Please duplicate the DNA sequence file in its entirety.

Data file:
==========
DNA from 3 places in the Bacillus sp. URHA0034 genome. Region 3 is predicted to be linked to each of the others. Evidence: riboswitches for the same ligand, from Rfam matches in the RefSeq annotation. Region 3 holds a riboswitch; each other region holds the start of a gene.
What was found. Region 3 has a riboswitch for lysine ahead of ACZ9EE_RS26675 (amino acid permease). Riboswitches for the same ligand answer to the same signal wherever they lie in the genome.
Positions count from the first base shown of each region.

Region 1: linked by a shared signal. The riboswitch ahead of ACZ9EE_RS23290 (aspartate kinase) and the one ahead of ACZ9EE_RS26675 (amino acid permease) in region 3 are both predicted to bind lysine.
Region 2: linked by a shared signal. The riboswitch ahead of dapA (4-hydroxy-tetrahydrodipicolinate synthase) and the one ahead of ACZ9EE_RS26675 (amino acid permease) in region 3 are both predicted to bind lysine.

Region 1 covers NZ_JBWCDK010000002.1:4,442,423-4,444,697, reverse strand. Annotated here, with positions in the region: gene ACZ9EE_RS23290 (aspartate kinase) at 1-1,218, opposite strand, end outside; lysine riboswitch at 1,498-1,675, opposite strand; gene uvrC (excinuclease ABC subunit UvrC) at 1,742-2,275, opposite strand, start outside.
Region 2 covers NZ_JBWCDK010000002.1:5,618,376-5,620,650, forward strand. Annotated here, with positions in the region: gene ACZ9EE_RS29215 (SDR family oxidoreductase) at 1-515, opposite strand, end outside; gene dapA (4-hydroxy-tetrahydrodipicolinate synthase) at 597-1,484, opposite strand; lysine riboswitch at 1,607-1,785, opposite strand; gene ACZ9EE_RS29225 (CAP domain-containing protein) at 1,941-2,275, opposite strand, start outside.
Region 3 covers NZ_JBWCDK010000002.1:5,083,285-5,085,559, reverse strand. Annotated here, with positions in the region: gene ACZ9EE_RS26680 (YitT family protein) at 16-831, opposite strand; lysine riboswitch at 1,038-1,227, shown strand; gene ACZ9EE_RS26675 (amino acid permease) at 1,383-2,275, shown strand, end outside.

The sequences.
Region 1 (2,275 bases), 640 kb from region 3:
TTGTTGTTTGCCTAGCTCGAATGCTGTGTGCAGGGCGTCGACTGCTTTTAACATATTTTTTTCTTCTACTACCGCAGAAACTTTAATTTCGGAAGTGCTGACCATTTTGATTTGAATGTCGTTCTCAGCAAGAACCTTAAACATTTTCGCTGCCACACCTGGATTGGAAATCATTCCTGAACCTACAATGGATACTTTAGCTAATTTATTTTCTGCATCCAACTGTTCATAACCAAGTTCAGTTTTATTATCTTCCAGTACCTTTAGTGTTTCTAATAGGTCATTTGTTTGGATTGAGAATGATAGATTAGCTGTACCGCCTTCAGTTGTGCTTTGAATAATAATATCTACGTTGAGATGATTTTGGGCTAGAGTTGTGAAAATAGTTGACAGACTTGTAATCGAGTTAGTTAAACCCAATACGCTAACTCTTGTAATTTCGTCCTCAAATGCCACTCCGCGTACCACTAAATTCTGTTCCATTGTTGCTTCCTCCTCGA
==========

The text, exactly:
DNA from 3 places in the Bacillus sp. URHA0034 genome. Region 3 is predicted to be linked to each of the others. Evidence: riboswitches for the same ligand, from Rfam matches in the RefSeq annotation. Region 3 holds a riboswitch; each other region holds the start of a gene.
What was found. Region 3 has a riboswitch for lysine ahead of ACZ9EE_RS26675 (amino acid permease). Riboswitches for the same ligand answer to the same signal wherever they lie in the genome.
Positions count from the first base shown of each region.

Region 1: linked by a shared signal. The riboswitch ahead of ACZ9EE_RS23290 (aspartate kinase) and the one ahead of ACZ9EE_RS26675 (amino acid permease) in region 3 are both predicted to bind lysine.
Region 2: linked by a shared signal. The riboswitch ahead of dapA (4-hydroxy-tetrahydrodipicolinate synthase) and the one ahead of ACZ9EE_RS26675 (amino acid permease) in region 3 are both predicted to bind lysine.

Region 1 covers NZ_JBWCDK010000002.1:4,442,423-4,444,697, reverse strand. Annotated here, with positions in the region: gene ACZ9EE_RS23290 (aspartate kinase) at 1-1,218, opposite strand, end outside; lysine riboswitch at 1,498-1,675, opposite strand; gene uvrC (excinuclease ABC subunit UvrC) at 1,742-2,275, opposite strand, start outside.
Region 2 covers NZ_JBWCDK010000002.1:5,618,376-5,620,650, forward strand. Annotated here, with positions in the region: gene ACZ9EE_RS29215 (SDR family oxidoreductase) at 1-515, opposite strand, end outside; gene dapA (4-hydroxy-tetrahydrodipicolinate synthase) at 597-1,484, opposite strand; lysine riboswitch at 1,607-1,785, opposite strand; gene ACZ9EE_RS29225 (CAP domain-containing protein) at 1,941-2,275, opposite strand, start outside.
Region 3 covers NZ_JBWCDK010000002.1:5,083,285-5,085,559, reverse strand. Annotated here, with positions in the region: gene ACZ9EE_RS26680 (YitT family protein) at 16-831, opposite strand; lysine riboswitch at 1,038-1,227, shown strand; gene ACZ9EE_RS26675 (amino acid permease) at 1,383-2,275, shown strand, end outside.

The sequences.
Region 1 (2,275 bases), 640 kb from region 3:
TTGTTGTTTGCCTAGCTCGAATGCTGTGTGCAGGGCGTCGACTGCTTTTAACATATTTTTTTCTTCTACTACCGCAGAAACTTTAATTTCGGAAGTGCTGACCATTTTGATTTGAATGTCGTTCTCAGCAAGAACCTTAAACATTTTCGCTGCCACACCTGGATTGGAAATCATTCCTGAACCTACAATGGATACTTTAGCTAATTTATTTTCTGCATCCAACTGTTCATAACCAAGTTCAGTTTTATTATCTTCCAGTACCTTTAGTGTTTCTAATAGGTCATTTGTTTGGATTGAGAATGATAGATTAGCTGTACCGCCTTCAGTTGTGCTTTGAATAATAATATCTACGTTGAGATGATTTTGGGCTAGAGTTGTGAAAATAGTTGACAGACTTGTAATCGAGTTAGTTAAACCCAATACGCTAACTCTTGTAATTTCGTCCTCAAATGCCACTCCGCGTACCACTAAATTCTGTTCCATTGTTGCTTCCTCCTCGA